Raise your hand if you’ve never heard/read any kind of the ‘adverbs are bad’ and ‘how/why to remove adverbs’ when it comes to creative writing. I guess it’s and endless topic and a never-ending debate, so I cam taking my shot at it as well, to share my experience, opinion, and maybe even advice.
By the time I am drafting this post, I’ve reached the ‘750 hours of writing done on my current WIP’ milestone (*blows airhorn*) – so I might actually know something about writing already, right?
I am not really sure. But I try my best, whether it’s absorbing advice from fellow writers or just improvising. When you begin writing, chances are that adverbs will splill into your writing like spring flood from melted snow.
Where are they coming from?
The brain, the mouth, the hand, the eyes – they are not always in sync. After all, the ‘hand is faster than the eye’ is the base of most illusions in ‘magic’ shows. And people use fillers such as ‘sort of’ during speeches to re-sync their brain (thoughts) with their mouth. In a similar manner, I believe that some adverbs make their way into both written and spoken (more on that soon) word by this de-sync.
The second case is that, when writing an early draft (or rewriting a scene from scratch), you need to get the thoughts out in some form – even if very raw – so you can work on it later. In those moments, an adverb will do the job faster than searching for a powerful word or writing an elaborate description that shows instead of telling – because you can edit that later, right? (And you can forget it or just get used to it so much you ignore it every single draft but that’s a different topic)
When are adverbs (not) bad?
The million dollar question, right? Here comes the time when I’ll try to be helpful and go through some typical cases, trying to back them up with a solid reasoning.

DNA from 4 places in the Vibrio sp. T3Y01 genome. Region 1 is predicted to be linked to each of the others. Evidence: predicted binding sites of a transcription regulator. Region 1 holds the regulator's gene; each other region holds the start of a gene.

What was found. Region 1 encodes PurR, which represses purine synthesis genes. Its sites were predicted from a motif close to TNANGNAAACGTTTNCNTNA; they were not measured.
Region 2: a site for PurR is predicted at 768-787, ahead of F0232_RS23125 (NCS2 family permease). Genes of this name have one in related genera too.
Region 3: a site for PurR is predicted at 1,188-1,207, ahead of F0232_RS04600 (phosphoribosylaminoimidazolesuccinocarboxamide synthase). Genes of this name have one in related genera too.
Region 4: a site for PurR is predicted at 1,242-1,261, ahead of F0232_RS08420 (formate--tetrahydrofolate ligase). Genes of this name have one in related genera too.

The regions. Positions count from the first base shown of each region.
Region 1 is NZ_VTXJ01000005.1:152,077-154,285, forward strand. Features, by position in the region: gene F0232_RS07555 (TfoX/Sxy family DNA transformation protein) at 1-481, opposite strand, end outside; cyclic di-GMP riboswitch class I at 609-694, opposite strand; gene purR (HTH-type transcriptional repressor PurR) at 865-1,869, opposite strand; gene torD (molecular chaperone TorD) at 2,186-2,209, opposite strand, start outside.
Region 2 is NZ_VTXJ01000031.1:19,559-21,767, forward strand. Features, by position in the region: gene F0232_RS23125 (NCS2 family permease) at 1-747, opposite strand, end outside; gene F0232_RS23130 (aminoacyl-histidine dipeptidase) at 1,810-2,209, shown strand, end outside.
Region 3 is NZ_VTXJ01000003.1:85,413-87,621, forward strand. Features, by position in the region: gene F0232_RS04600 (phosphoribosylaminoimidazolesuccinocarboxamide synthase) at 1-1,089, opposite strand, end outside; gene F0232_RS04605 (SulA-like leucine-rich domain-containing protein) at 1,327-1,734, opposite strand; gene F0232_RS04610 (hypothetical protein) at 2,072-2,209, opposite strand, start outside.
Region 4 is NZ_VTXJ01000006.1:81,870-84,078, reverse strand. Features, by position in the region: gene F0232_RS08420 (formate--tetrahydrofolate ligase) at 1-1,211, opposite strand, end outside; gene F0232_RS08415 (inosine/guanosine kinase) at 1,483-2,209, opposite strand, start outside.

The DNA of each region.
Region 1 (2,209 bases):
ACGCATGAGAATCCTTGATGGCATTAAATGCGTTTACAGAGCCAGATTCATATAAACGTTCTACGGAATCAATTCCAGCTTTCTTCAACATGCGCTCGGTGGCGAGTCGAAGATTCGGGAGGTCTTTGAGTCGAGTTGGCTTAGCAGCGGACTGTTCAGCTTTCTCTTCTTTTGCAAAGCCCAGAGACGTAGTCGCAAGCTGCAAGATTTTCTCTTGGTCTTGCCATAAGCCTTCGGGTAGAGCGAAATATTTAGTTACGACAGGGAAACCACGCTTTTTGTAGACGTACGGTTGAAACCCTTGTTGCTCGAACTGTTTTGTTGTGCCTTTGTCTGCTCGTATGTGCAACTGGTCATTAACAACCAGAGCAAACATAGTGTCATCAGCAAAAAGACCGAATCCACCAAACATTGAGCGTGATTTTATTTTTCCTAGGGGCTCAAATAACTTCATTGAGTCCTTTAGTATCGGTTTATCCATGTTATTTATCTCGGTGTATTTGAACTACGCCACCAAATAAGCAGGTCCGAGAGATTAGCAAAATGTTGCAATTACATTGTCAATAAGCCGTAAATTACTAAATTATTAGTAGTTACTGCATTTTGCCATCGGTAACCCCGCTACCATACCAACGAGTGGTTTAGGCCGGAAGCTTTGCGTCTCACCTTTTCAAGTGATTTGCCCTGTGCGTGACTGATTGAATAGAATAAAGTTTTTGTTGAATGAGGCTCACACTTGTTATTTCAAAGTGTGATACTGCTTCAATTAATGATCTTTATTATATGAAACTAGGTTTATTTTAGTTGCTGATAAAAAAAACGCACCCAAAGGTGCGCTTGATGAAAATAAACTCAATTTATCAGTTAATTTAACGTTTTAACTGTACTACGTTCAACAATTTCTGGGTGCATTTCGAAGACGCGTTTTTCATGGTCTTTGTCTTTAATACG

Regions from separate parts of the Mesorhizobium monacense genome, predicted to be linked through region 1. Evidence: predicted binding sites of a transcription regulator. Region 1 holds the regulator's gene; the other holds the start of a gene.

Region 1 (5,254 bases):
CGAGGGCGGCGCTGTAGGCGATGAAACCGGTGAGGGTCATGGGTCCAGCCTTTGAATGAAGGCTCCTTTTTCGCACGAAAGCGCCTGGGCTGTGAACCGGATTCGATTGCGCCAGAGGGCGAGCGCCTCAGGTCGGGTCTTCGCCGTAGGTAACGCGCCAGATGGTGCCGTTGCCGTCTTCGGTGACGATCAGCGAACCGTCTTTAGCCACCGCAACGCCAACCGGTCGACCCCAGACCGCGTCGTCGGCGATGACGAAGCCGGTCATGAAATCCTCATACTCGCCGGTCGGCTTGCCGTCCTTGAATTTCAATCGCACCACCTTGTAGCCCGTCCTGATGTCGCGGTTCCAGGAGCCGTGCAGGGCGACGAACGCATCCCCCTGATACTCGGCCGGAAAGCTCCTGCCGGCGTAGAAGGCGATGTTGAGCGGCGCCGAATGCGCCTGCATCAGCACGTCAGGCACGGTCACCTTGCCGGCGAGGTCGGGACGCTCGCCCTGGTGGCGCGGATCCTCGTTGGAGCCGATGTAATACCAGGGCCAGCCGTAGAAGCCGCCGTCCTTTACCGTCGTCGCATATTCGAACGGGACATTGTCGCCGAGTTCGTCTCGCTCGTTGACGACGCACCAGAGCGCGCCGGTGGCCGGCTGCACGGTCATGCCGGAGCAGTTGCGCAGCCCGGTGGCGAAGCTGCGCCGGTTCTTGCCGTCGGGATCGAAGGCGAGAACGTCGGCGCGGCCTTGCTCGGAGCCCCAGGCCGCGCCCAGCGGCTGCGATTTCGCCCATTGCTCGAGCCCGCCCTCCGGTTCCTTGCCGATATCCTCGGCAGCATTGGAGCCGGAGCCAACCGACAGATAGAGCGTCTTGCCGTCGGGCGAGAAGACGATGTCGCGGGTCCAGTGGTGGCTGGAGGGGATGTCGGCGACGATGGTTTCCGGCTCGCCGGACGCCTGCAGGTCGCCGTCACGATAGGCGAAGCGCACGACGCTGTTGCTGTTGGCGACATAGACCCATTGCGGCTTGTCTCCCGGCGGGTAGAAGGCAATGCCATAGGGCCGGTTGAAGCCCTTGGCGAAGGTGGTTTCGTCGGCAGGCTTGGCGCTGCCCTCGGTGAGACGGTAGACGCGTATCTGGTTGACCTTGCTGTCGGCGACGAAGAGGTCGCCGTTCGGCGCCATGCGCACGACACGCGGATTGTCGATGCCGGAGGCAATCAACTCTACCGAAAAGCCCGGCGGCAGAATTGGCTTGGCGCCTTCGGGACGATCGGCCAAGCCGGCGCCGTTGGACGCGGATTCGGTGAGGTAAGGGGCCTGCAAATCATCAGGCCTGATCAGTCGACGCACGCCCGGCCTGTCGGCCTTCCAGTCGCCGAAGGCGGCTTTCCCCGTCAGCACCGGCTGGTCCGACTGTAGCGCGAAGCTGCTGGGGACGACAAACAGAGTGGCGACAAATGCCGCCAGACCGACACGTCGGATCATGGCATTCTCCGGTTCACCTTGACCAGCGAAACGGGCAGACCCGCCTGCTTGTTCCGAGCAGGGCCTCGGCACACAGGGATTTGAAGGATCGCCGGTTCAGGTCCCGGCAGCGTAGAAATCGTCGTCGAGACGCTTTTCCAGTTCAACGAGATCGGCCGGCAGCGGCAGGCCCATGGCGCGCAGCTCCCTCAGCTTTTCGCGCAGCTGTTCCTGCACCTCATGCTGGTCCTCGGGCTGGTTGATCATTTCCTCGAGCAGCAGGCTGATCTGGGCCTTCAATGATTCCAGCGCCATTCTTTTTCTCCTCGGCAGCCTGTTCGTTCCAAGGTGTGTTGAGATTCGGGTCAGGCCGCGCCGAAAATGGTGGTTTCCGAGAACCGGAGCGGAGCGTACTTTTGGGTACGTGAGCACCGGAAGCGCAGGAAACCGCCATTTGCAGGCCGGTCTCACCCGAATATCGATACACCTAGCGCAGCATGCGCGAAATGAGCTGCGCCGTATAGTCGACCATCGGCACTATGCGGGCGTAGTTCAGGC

Let’s start with the worst offender. The purpose of a dialogue tag is to identify who’s speaking. A dialogue tag consists of the name, the tag itself (said, shouted, …) and possibly something that gives some details on the manner of talk not said by the tag itself – such as tone or body language.
Do not do this by adverbs! I had to learn the hard way. Why? Dialogue tags are, by their nature, quite mechanical – which is why it’s good to have a look at the right amount of dialogue tags to be used (again, another topic).
Adverbs only make it worse. Which is why showing (instead of single adverb) is preferable: they break the mechanical nature of written dialogue. Of course, then the struggle comes with mastering the technique (because the trouble never end, hah!). And when you can’t (or don’t want to) do this, choose a stronger verb instead (more on that two points below).
While dialogue tags suffer from adverbs, dialogue itself is pretty much the opposite. Why? Because people use adverbs in dialogue. Thus, when used in moderation, they make dialogue realistic. The reason is something I mentioned earlier: they are buffers to fix the de-sync between the thoughts and the words voicing them. If people searched for better words instead of using adverbs when talking, it would only make the de-sync worse and their thoughts would probably wander from whatever they are talking about to thoughts about their vocabulary.